Industrial Transformation 2050 - Pathways to Net-Zero Emissions from EU Heavy Industry
There is intense debate about how to close the gap between current climate policy and the aim of the Paris Agreement to achieve close to net-zero emissions by mid-century. Heavy industry holds a central place in these discussions. The materials and chemicals it produces are essential inputs to major value chains: transportation, infrastructure, construction, consumer goods, agriculture, and more. Yet their production also releases large amounts of CO2 emissions: more than 500 Mt per year, or 14% of the EU total.
Policymakers and companies thus have a major task ahead. There is an urgent need to clarify what it would take to reconcile a prosperous industrial base with net zero emissions, and how to get there in the 30 remaining years to 2050.
This study seeks to support these discussions. It characterises how net zero emissions can be achieved by 2050 from the largest sources of ‘hard to abate’ emissions: steel, plastics, ammonia, and cement. The approach starts from a broad mapping of options to eliminate fossil CO2-emissions from production, including many emerging innovations in production processes. Equally important, it integrates these with the potential for a more circular economy: making better use of the materials already produced, and so reducing the need for new production. Given the uncertainties, the study explores several different 2050 end points as well as the pathways there, in each case quantifying the cost to consumers and companies, and the requirements in terms of innovation, investment, inputs, and infrastructure. The ambition is to explore how the myriad of new technologies and business models being discussed can fit together into consistent European industrial strategies to combine a prosperous industrial base with Paris compatibility, and what big choices and ‘no regrets’ Europe faces when developing such industrial strategies.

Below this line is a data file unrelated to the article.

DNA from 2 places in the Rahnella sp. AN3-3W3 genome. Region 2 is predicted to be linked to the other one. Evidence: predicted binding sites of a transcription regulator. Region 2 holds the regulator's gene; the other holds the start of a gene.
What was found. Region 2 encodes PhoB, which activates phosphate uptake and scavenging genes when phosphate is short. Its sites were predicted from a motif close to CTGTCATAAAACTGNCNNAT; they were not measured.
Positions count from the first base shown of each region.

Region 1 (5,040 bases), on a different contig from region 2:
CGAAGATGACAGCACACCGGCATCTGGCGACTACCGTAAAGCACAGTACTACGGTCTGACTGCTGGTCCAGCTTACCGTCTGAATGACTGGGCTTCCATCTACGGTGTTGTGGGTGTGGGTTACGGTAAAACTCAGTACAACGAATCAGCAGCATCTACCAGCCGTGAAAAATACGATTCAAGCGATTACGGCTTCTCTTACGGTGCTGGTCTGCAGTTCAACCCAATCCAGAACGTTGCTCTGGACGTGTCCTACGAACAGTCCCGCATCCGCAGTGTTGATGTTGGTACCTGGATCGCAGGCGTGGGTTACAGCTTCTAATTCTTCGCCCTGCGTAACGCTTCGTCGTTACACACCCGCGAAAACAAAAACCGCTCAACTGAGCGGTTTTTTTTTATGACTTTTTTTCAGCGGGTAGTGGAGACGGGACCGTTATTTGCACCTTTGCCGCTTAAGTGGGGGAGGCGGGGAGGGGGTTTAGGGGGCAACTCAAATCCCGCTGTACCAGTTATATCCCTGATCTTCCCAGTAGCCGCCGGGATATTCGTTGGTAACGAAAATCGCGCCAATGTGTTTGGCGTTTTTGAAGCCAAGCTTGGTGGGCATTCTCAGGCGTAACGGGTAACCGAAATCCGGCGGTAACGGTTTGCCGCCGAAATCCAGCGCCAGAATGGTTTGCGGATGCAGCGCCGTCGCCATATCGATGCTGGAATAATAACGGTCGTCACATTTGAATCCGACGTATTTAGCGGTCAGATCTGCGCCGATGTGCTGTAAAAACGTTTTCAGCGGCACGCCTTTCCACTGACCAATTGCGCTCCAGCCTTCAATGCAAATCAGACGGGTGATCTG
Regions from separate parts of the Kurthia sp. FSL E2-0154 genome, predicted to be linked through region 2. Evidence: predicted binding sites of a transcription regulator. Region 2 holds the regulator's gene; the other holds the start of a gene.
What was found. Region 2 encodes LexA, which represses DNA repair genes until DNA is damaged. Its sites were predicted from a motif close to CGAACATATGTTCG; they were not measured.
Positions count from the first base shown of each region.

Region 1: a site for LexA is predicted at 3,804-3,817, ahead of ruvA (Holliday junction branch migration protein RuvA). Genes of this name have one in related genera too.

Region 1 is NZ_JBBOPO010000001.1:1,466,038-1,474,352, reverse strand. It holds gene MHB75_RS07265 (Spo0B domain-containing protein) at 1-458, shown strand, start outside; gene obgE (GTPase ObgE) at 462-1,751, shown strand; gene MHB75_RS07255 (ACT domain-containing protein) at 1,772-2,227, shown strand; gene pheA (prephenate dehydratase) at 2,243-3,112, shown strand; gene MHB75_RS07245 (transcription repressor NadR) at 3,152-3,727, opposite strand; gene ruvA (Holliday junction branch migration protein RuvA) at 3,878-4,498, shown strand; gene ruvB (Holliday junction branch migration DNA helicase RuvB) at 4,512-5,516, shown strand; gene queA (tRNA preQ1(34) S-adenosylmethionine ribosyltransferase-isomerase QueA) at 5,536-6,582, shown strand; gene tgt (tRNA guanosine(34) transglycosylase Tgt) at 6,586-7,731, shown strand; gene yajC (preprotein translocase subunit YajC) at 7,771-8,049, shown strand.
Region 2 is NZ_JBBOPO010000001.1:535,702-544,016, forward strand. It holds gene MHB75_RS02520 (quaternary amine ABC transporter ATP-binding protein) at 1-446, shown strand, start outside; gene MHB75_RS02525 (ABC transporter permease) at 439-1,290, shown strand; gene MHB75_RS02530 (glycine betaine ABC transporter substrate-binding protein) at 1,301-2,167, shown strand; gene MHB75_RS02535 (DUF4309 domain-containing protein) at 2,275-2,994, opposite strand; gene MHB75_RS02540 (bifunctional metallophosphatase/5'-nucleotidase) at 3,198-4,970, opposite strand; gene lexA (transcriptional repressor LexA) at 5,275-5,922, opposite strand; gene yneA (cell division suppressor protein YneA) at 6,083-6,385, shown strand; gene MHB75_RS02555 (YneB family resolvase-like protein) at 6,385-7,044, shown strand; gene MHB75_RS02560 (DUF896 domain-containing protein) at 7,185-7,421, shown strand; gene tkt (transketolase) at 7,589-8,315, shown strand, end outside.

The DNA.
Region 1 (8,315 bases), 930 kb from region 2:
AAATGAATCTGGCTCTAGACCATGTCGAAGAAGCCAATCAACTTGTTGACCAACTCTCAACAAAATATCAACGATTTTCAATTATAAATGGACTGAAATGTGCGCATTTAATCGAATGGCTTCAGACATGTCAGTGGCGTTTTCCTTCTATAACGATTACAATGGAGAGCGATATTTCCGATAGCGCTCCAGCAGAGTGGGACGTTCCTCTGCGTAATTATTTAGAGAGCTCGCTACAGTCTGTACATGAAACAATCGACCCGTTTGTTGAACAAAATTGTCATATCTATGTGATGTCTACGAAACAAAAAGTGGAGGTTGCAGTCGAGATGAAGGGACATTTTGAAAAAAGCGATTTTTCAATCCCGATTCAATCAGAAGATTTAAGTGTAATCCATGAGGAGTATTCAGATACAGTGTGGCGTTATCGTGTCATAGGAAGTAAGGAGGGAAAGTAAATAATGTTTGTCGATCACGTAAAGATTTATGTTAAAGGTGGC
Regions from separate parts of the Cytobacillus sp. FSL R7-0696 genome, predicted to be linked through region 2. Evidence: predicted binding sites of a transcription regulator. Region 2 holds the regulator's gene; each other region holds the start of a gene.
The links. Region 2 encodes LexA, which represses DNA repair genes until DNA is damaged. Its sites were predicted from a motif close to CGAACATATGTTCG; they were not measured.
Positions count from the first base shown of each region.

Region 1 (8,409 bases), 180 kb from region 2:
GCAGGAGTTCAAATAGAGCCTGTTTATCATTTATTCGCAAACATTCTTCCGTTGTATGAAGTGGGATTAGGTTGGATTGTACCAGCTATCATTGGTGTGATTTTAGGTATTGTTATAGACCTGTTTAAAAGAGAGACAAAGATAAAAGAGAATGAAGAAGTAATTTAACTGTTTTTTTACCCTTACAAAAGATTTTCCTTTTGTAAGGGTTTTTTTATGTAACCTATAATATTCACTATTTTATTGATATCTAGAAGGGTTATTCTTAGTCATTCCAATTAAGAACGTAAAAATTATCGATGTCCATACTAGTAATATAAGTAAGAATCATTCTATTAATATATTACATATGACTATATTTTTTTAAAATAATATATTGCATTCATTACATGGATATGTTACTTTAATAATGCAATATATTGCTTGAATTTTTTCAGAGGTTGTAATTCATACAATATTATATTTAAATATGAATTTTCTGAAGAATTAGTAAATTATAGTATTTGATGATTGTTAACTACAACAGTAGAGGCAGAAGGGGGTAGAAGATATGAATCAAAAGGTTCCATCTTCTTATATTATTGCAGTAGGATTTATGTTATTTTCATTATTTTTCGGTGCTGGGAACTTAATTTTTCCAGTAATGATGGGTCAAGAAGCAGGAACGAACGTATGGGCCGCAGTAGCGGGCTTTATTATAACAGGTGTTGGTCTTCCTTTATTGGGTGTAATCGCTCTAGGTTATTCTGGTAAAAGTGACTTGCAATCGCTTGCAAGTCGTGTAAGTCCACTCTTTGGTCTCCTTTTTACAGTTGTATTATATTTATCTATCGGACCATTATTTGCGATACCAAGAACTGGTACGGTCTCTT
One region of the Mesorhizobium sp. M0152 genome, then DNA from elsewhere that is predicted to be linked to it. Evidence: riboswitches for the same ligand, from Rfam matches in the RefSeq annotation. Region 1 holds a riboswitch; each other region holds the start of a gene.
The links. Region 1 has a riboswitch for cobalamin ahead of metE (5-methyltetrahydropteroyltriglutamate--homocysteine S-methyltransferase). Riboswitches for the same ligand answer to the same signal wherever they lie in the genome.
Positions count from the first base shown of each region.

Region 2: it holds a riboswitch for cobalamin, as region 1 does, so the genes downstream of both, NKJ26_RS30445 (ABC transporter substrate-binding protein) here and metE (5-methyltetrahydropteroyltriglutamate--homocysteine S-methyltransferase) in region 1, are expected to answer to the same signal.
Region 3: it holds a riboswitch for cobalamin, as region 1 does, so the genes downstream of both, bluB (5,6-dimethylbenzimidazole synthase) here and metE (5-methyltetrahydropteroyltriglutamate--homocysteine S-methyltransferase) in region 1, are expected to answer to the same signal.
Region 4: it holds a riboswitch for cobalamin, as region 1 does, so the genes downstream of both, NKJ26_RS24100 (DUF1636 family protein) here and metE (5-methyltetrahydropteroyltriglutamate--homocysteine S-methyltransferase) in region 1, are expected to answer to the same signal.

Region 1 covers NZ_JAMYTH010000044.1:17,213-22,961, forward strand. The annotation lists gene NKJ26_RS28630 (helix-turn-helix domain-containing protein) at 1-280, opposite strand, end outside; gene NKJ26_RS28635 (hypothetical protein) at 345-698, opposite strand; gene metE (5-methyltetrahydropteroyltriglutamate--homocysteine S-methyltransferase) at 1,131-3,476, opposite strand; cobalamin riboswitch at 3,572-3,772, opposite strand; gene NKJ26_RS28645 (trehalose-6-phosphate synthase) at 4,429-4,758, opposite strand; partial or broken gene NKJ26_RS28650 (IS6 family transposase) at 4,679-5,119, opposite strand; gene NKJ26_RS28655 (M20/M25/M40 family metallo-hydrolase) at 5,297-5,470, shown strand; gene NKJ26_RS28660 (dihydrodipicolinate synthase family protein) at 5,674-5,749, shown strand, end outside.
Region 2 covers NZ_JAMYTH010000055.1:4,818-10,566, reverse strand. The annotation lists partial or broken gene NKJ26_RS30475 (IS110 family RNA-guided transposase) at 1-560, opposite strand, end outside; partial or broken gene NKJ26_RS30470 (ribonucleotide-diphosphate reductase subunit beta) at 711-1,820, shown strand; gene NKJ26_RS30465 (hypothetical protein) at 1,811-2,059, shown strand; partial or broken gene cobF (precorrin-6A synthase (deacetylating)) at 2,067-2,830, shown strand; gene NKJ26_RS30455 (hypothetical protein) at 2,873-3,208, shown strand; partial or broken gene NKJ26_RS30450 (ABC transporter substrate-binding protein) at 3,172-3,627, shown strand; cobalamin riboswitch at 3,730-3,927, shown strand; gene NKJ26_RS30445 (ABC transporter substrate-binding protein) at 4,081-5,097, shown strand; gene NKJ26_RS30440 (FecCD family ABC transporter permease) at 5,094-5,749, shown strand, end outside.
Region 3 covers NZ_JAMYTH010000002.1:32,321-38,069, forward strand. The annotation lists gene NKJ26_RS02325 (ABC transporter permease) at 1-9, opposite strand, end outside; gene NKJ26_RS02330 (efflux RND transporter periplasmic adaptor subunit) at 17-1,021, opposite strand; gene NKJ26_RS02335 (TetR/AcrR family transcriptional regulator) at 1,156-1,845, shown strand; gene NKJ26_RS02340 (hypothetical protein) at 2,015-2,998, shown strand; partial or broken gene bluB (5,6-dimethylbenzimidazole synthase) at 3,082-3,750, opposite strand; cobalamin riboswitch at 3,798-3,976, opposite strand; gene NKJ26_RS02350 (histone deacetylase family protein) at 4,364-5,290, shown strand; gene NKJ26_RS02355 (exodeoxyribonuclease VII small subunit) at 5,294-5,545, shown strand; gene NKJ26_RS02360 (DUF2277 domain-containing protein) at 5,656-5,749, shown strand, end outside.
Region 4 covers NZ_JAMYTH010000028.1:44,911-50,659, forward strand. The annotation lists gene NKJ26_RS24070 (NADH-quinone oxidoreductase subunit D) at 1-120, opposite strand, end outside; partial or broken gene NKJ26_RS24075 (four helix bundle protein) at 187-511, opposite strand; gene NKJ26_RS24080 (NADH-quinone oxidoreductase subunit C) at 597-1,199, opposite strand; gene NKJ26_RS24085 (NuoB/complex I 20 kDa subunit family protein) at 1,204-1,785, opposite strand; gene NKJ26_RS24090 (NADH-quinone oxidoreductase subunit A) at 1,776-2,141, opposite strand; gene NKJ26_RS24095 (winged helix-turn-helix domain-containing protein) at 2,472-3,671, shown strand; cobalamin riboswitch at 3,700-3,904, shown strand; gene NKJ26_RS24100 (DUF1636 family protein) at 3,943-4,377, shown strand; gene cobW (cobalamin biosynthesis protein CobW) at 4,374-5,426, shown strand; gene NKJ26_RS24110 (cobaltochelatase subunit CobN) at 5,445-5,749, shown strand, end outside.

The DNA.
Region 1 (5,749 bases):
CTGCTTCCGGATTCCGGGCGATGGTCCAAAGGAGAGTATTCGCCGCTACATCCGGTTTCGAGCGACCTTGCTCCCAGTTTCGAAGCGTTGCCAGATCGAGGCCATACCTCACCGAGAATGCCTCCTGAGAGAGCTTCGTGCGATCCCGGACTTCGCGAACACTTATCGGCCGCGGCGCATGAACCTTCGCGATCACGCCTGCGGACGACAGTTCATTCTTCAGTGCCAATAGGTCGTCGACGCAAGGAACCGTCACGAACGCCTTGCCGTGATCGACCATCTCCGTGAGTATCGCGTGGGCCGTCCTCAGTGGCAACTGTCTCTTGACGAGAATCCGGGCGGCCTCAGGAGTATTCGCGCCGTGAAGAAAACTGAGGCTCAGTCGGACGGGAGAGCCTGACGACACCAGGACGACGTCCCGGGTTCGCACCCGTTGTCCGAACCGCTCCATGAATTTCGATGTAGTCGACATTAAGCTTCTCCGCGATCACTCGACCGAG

This report thus explores the technical and economic aspects of the transition but stops short of concrete policy recommendations. In a separate report, An Industrial Strategy for a Climate Neutral Europe, a group of policy experts explore what European policy is best suited to achieve a balanced transition.
About Industrial Transformation 2050
This report is part of the Industrial Transformation 2050 project, an initiative convened by the European Climate Foundation in collaboration with the Cambridge Institute for Sustainability Leadership, the Children's Investment Fund Foundation, Climate-KIC, the Energy Transitions Commission, RE:Source, and SITRA. It is published as part of the Net-Zero 2050 series, an initiative of the European Climate Foundation.
Industrial Transformation 2050 seeks to work with industry and other stakeholders to set out pathways and policy options for net-zero heavy industry in Europe by 2050, achieving the objectives of the Paris Agreement while strengthening industrial competitiveness and the EU’s overall economic development and performance.
The objective of Net-Zero 2050 is to build a vision and evidence base for the transition to net zero emission societies in Europe and beyond, by mid-century at the latest. Reports in the series seek to enhance understanding of the implications and opportunities of moving to climate neutrality across the power, industry, buildings, transport, agriculture and forestry sectors; to shed light on near-term choices and actions needed to reach this goal; and to provide a basis for discussion and engagement with stakeholders and policymakers.